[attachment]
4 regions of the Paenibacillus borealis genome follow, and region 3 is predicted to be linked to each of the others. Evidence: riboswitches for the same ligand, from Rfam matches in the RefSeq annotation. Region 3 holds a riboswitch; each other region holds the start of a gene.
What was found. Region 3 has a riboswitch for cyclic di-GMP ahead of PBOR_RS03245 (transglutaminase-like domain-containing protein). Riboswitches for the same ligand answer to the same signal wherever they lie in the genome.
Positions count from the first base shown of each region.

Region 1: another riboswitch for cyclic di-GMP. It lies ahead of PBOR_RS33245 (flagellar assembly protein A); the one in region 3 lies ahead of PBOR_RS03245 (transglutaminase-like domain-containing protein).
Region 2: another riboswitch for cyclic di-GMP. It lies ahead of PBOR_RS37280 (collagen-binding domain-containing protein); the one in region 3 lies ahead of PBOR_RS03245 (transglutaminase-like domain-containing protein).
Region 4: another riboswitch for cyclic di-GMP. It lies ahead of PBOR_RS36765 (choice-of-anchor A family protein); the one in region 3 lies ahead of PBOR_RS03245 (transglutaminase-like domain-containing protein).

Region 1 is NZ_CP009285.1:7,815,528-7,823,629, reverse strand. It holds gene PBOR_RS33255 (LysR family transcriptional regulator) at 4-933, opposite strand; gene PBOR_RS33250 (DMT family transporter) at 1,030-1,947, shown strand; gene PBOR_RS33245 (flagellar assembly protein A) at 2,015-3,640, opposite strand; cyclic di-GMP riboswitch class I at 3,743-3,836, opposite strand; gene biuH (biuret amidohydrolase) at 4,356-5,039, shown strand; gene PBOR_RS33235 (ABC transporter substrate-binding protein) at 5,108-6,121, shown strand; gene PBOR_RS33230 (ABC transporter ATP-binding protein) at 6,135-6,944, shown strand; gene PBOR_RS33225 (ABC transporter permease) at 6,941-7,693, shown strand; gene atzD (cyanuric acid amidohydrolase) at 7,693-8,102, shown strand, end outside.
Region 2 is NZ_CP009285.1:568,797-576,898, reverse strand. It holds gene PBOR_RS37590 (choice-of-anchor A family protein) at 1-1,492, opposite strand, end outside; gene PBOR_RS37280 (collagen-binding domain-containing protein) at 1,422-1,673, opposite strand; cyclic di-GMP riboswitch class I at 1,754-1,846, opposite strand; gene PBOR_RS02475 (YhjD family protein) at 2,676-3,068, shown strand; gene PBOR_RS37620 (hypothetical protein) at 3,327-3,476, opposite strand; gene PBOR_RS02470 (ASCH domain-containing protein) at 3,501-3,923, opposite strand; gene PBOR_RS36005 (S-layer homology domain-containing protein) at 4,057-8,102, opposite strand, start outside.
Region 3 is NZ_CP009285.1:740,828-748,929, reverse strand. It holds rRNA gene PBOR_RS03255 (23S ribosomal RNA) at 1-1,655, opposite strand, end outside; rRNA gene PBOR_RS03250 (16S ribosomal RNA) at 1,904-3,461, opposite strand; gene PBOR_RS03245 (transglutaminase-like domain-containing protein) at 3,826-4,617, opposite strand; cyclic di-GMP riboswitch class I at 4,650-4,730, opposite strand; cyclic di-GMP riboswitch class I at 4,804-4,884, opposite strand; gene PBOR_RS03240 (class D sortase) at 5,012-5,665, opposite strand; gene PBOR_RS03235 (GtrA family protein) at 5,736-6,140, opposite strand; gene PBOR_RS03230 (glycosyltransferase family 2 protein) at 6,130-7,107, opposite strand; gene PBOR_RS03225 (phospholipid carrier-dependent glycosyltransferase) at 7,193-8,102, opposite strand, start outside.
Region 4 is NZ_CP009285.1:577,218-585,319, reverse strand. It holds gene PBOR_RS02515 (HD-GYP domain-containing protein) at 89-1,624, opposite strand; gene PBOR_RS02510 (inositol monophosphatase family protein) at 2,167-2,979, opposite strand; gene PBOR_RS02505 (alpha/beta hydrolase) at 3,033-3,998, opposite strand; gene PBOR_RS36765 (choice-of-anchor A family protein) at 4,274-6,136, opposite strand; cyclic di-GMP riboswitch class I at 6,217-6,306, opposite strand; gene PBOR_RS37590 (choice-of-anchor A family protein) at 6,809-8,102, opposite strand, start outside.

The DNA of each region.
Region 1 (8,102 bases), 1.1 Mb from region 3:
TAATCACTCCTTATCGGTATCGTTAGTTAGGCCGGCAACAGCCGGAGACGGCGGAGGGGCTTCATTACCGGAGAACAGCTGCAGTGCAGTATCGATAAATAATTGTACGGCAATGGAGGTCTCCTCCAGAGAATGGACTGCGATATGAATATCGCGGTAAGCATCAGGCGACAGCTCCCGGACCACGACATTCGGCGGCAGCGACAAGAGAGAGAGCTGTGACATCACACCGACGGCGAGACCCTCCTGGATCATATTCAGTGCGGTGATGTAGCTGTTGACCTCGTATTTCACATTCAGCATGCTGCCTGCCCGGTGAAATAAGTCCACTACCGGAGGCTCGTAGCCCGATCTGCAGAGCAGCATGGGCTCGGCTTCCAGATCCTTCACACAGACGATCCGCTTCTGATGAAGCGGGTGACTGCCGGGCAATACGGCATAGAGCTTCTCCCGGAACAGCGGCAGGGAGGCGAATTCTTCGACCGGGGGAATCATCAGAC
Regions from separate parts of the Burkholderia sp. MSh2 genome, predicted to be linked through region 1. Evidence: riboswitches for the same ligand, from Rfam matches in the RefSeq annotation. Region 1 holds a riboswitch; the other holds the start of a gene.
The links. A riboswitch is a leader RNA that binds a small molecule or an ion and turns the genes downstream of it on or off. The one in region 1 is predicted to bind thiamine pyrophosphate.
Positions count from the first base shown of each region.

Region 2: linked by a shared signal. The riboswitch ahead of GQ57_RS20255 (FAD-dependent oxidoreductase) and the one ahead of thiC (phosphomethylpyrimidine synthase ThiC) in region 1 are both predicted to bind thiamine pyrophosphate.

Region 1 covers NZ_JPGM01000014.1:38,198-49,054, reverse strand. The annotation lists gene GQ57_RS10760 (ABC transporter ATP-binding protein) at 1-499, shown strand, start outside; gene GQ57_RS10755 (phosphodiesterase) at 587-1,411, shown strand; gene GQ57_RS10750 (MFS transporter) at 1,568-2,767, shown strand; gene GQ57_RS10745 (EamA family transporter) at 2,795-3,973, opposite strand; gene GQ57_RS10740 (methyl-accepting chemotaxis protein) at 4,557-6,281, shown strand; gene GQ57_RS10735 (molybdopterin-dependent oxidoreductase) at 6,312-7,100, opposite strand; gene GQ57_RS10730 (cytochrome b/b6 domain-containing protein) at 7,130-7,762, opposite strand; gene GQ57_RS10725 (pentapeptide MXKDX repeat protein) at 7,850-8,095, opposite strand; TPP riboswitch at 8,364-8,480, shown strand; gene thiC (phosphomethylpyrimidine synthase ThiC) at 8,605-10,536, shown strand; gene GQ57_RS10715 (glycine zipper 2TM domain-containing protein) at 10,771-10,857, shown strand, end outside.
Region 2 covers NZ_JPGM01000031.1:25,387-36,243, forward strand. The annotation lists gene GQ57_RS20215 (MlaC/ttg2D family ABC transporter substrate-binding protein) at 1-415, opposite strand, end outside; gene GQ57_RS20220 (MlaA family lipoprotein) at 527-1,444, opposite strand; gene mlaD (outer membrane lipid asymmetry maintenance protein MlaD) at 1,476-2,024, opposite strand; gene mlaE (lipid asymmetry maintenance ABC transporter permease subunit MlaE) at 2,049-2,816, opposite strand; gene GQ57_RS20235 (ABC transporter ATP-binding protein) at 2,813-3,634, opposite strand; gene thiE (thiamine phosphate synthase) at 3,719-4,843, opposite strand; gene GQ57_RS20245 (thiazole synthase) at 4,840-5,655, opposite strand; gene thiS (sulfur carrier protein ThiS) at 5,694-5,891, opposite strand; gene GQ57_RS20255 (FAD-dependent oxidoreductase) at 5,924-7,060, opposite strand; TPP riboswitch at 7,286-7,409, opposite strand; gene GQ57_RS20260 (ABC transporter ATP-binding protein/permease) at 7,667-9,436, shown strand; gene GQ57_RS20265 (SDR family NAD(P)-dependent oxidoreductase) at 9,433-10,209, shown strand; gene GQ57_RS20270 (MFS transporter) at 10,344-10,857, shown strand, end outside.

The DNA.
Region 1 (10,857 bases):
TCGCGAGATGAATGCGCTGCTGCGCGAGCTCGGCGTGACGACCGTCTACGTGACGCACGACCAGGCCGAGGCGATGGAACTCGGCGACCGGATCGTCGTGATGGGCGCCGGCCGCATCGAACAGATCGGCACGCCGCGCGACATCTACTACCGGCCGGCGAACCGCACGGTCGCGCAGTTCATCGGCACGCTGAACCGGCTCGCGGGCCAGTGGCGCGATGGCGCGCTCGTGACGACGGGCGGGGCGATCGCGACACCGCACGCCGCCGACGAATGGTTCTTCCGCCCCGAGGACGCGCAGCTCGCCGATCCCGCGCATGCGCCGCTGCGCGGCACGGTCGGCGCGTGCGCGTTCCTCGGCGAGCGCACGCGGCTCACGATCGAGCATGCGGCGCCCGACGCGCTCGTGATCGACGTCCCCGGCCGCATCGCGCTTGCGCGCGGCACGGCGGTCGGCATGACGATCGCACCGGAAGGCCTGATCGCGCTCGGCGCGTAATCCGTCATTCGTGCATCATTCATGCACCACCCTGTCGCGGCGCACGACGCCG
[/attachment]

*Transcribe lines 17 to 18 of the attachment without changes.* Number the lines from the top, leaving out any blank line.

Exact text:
Region 2: linked by a shared signal. The riboswitch ahead of GQ57_RS20255 (FAD-dependent oxidoreductase) and the one ahead of thiC (phosphomethylpyrimidine synthase ThiC) in region 1 are both predicted to bind thiamine pyrophosphate.

Region 1 covers NZ_JPGM01000014.1:38,198-49,054, reverse strand. The annotation lists gene GQ57_RS10760 (ABC transporter ATP-binding protein) at 1-499, shown strand, start outside; gene GQ57_RS10755 (phosphodiesterase) at 587-1,411, shown strand; gene GQ57_RS10750 (MFS transporter) at 1,568-2,767, shown strand; gene GQ57_RS10745 (EamA family transporter) at 2,795-3,973, opposite strand; gene GQ57_RS10740 (methyl-accepting chemotaxis protein) at 4,557-6,281, shown strand; gene GQ57_RS10735 (molybdopterin-dependent oxidoreductase) at 6,312-7,100, opposite strand; gene GQ57_RS10730 (cytochrome b/b6 domain-containing protein) at 7,130-7,762, opposite strand; gene GQ57_RS10725 (pentapeptide MXKDX repeat protein) at 7,850-8,095, opposite strand; TPP riboswitch at 8,364-8,480, shown strand; gene thiC (phosphomethylpyrimidine synthase ThiC) at 8,605-10,536, shown strand; gene GQ57_RS10715 (glycine zipper 2TM domain-containing protein) at 10,771-10,857, shown strand, end outside.